A publication of Appalachian Voices


A publication of Appalachian Voices

Hiking the Highlands

Women Paddlers Take On Appalachian Whitewater

By Tonia Moxley
MONTGOMERY COUNTY, Va. – Milia Boiroyevich learned how to canoe with her family on the Danube river in her native Russia. Today she spends many of her Wednesdays plying the rivers and streams of Southwest Virginia with a group of friends. Boiroyevich is part of an all-woman canoe group founded by a retired physical education professor.

Group leader Liz Ritchey wasn’t quite born with a canoe paddle in her hand. In fact, her father made her wait until she was 2 before he let her on the water. At 68, the Canada native and retired professor leads the 31-strong Whitewater Women’s Canoe Club into rivers across Virginia and the Southeast. The average age of the membership is around 60, Ritchey says. The youngest members are in their 40s; the oldest in their 80s.

Ritchey and a friend organized the group in 1990 with help from the local recreation center and the Virginia Tech Faculty Women’s Club. In those days, the members pitched in to rent canoes and equipment, but many needed training.

Ritchey taught most of them “from square one,” beginning on a picnic table where they learned their strokes, she says. Then they moved on to books, tapes and, finally, experience on the water. “Each year, people get better,” she says. And now they have too many canoes and must rotate bringing their equipment.

Ritchey classifies 25 of the stalwart females as the “hardcore group.” What does it take to be part of the hardcore group? Commitment, Ritchey says. They paddle every Wednesday from April until October and usually take an extended trip South in February.

Ritchey shops and plans all year for that trip, finding budget accommodations at state park cabins and Boy Scout camps, longtime member Emily Stuart says. They haul their own food to keep costs down. The five-day trips allow these “mature” women some much-deserved playtime. Practical jokes aren’t unheard of, including the short sheeting of beds.

“We really revert to childhood and it is good therapy for us all,” Ritchey says.

“We’re totally at ease with each other,” Stuart says.

Most years, Ritchey offers refresher skills courses for the group; in fact, nearly every trip is a training session. Members will often swamp each other’s canoes just for practice.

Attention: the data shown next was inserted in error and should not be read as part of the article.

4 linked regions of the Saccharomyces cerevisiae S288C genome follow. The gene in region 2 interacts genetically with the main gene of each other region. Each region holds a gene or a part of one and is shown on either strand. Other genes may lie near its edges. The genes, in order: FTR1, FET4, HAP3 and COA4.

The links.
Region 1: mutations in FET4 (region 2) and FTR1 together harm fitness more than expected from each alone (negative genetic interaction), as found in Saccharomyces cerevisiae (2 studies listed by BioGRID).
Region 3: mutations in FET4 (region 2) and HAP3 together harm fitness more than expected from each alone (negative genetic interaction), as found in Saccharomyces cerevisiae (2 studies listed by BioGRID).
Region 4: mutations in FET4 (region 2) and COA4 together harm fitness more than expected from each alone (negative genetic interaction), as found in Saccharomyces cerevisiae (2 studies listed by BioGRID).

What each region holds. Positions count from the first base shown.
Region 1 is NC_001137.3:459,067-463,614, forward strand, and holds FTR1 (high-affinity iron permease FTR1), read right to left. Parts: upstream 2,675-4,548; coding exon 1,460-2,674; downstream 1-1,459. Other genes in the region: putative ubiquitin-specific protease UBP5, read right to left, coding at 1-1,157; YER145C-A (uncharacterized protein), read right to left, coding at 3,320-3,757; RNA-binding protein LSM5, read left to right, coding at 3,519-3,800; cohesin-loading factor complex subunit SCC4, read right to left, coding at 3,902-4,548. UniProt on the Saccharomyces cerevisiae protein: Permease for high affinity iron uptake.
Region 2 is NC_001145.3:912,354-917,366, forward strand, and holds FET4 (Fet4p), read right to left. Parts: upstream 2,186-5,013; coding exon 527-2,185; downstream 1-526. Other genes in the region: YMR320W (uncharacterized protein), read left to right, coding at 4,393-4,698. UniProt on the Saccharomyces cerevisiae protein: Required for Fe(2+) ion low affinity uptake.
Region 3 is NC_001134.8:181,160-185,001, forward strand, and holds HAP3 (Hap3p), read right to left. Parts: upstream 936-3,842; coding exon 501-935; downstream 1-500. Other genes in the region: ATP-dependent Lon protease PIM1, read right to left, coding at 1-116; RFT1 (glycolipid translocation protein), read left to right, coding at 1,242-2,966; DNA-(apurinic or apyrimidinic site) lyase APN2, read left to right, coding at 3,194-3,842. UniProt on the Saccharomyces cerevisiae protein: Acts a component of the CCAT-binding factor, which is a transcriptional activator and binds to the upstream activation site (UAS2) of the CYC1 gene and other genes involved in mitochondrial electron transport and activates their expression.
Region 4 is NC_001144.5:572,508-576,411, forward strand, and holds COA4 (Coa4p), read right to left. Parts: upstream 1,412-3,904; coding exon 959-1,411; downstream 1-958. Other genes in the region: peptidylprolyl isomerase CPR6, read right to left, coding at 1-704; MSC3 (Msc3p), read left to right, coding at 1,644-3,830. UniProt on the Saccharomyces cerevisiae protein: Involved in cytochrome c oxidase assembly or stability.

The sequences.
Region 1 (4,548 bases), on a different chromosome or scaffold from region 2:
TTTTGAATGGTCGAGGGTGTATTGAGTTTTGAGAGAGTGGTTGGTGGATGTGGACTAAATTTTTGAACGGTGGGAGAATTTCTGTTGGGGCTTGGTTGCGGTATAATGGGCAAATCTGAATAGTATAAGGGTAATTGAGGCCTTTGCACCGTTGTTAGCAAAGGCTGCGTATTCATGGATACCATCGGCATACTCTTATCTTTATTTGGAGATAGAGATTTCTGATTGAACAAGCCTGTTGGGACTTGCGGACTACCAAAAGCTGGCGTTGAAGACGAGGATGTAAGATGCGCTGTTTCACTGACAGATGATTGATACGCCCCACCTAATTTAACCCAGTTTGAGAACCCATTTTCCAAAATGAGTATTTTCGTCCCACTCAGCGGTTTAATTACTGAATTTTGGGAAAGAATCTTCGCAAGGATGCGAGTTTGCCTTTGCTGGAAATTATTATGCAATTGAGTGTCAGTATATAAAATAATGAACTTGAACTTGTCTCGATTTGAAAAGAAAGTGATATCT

Ritchey says the group often overstates her contribution, but they protest. They say she scouts out the runs, develops strategies for danger spots, researches weather predictions, compiles detailed maps, and tracks water levels. “She’s the most dedicated and unbelievable leader,” Stuart says. “[Paddling] is very risky, but the way Liz handles it, it’s as safe as can be.”

And they help others, even men who get into tight spots on the rivers, usually while fishing. The men don’t always want to trust a bunch of women to help them, Ritchey says. But if they are in enough trouble, they eventually acquiesce. “Many don’t realize that it can be more complicated than just hopping in a canoe and taking off,” Ritchey says.

On occasion men have paddled with the club. In the past members have brought along their husbands and teenage sons, but mixing the sexes on the water created difficulties, like privacy during pee breaks and minor power struggles that led to accidents. Ritchey once attempted to organize an all-male paddling group, but it just never worked out, she says.

For the women, friendship — despite differences in age, politics, even nationality — is the cornerstone of the group. “We don’t talk about politics and religion,” Ritchey says. But they have built a foundation of trust on the rivers, helping each other out of danger, encouraging and challenging each other.

“It’s an important group to all of us because it allows a lot of women who wouldn’t ordinarily get out and explore to do it,” member Suzie Leslie says.

Some of the older explorers are slowing down. Emily Stuart, now in her 80s, doesn’t go on many trips with the group. She’s losing some of her agility and doesn’t want to risk injury, she says. “But I still love the group. We get together even when we’re not canoeing.”

“We care for each other. When someone is sick or in trouble or has problems, members are right there, ready to help and give support, Ritchey says.

At 68, Canada native and retired professor Liz Ritchey leads the 31-strong Whitewater Women’s Canoe Club into rivers across Virginia and the Southeast. The average age of the membership is around 60, Ritchey says. The youngest members are in their 40s; the oldest in their 80s.

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